But even in the absence of any such express grant from the authorities of Japan, I am unable to concur in the opinion expressed by you that the regulations or ordinances of the municipal council should not be recognized as binding upon citizens of the United States resident in that community. American citizens, in common with the citizens and subjects of other foreign powers composing the population, enjoy all the rights and privileges pertaining to such residence or domicile, and they share in the common protection afforded to persons and property in the advantages and conveniences resulting from such regulations as provide for the lighting, paving, cleansing, and other sanitary measures for the general welfare of the municipality. They are there voluntarily, it is to be presumed, for the advancement of their own interests; while they share the benefits of a regulated police, they should not be free from the charges of its support, or from its control.

The police supervision of places of public entertainment, or of public amusement, is among the essentials of a well-regulated, orderly community, and the income derived from licenses for keeping houses of public entertainment constitutes, it may be supposed, a not unimportant part of the municipal revenue upon which the council must rely to meet the expenses incident to such arrangements. The granting of such licenses is within the scope of the necessary power incident to municipal corporations, and the attempt to exercise the power itself would prove futile if the correlative authority to enforce its observance by a resort to ordinary legal remedies is denied to the municipal council. A refusal of the consular court to entertain jurisdiction in a suit for the recovery of the license-fee, would partake of the nature of a decision before hearing. I am not aware of any reason why a citizen of the United States, resident in Japan, may not be brought into court at the suit of any person or set of persons who think they have a valid claim against him. The statutes of the United States do not exclude any parties from becoming plaintiff in these courts against a citizen of the United States, found within their jurisdiction. He may there plead against the competence of the parties to sue him, or present such other defense as he may think proper against their right of recovery. In the case referred to it is conceived that he might even raise the question of the validity of the regulations under which the license-fee is demanded; but it is not perceived that the court should exclude the plaintiff and deny its process against one amenable to its jurisdiction on the presupposition that the right, which the plaintiff desires to establish, is unfounded.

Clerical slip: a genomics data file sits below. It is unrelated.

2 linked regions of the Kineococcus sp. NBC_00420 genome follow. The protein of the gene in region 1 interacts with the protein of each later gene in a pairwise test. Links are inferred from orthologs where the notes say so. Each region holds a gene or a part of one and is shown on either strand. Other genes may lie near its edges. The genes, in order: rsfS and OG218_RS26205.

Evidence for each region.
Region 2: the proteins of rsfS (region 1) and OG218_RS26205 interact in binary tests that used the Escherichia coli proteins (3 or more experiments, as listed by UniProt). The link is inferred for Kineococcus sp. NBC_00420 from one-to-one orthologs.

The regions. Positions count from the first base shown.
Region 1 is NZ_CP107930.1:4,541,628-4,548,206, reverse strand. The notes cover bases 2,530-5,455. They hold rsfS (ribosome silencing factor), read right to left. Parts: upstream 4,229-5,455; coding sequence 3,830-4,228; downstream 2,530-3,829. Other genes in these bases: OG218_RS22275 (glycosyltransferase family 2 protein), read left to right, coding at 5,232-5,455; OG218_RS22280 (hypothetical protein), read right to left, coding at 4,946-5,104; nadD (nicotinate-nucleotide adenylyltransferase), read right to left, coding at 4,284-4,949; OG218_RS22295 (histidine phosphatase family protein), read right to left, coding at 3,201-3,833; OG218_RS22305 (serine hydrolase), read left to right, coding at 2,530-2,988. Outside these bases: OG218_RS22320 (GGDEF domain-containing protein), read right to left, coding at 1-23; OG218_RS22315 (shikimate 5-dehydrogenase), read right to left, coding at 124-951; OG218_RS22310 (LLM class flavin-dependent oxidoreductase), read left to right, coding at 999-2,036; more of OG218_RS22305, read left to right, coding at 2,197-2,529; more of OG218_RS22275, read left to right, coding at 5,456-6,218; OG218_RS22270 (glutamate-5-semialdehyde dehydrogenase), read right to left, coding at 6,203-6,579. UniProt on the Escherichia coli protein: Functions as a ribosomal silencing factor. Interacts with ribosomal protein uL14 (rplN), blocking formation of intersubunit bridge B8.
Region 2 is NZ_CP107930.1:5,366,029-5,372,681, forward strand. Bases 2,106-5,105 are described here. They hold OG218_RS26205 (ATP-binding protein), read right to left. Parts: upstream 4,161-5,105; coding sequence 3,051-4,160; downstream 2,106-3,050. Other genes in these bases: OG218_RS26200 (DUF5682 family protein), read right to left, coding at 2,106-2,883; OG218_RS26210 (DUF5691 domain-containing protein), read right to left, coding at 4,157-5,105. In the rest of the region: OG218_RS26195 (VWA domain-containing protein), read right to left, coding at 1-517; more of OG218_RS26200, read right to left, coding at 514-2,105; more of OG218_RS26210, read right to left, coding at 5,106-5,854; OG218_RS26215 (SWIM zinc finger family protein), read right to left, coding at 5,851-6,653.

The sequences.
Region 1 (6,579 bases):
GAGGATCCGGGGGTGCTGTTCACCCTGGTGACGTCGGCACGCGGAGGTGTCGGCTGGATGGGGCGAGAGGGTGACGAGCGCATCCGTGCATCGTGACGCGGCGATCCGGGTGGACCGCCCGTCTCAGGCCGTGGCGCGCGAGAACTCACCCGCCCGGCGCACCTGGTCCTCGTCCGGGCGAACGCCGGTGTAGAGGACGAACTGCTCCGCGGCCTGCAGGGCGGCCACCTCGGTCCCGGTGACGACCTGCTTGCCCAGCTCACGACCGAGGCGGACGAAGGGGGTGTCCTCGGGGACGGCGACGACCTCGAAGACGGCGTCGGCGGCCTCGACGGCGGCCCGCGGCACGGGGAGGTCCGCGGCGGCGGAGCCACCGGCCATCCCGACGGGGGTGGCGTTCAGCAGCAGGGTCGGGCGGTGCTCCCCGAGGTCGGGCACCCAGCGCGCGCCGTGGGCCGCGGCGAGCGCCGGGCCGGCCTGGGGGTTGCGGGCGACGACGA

Mr. Smith is an American citizen, resident in Japan. He can be held answerable only in the extraterritorial judicial tribunals of his own country, established in Japan under treaty provisions. It is thus seen that the refusal of the United States consular court to entertain jurisdiction of the cause preferred by the municipal council against Mr. Smith, in effect leaves the complainant in that case without remedy, and amounts to a practical denial of justice.

In view, however, of the imperfect information at present before the Department on the question of the source and origin of the powers claimed by the municipal council, it is not proposed to give you definite and final instructions in relation to the future course to be pursued until such additional information as you may be able to obtain in regard to that question shall have been imparted.

I am, &c.,